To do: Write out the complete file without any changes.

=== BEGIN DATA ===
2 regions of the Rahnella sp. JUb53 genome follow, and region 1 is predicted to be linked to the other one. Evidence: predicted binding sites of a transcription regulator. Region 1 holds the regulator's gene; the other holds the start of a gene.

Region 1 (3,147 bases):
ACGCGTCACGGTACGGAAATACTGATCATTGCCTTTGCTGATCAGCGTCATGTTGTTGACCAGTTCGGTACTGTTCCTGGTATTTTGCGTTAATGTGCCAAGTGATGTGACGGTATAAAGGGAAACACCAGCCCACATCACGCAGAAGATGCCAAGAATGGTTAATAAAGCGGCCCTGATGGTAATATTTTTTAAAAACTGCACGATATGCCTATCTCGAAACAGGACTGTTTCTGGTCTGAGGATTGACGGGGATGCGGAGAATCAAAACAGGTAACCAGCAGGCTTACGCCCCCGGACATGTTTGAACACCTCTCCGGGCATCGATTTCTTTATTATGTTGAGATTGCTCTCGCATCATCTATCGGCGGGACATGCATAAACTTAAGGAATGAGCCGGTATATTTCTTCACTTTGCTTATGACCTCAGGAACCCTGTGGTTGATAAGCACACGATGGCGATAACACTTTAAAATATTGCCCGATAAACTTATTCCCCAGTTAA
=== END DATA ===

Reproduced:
2 regions of the Rahnella sp. JUb53 genome follow, and region 1 is predicted to be linked to the other one. Evidence: predicted binding sites of a transcription regulator. Region 1 holds the regulator's gene; the other holds the start of a gene.

Region 1 (3,147 bases):
ACGCGTCACGGTACGGAAATACTGATCATTGCCTTTGCTGATCAGCGTCATGTTGTTGACCAGTTCGGTACTGTTCCTGGTATTTTGCGTTAATGTGCCAAGTGATGTGACGGTATAAAGGGAAACACCAGCCCACATCACGCAGAAGATGCCAAGAATGGTTAATAAAGCGGCCCTGATGGTAATATTTTTTAAAAACTGCACGATATGCCTATCTCGAAACAGGACTGTTTCTGGTCTGAGGATTGACGGGGATGCGGAGAATCAAAACAGGTAACCAGCAGGCTTACGCCCCCGGACATGTTTGAACACCTCTCCGGGCATCGATTTCTTTATTATGTTGAGATTGCTCTCGCATCATCTATCGGCGGGACATGCATAAACTTAAGGAATGAGCCGGTATATTTCTTCACTTTGCTTATGACCTCAGGAACCCTGTGGTTGATAAGCACACGATGGCGATAACACTTTAAAATATTGCCCGATAAACTTATTCCCCAGTTAA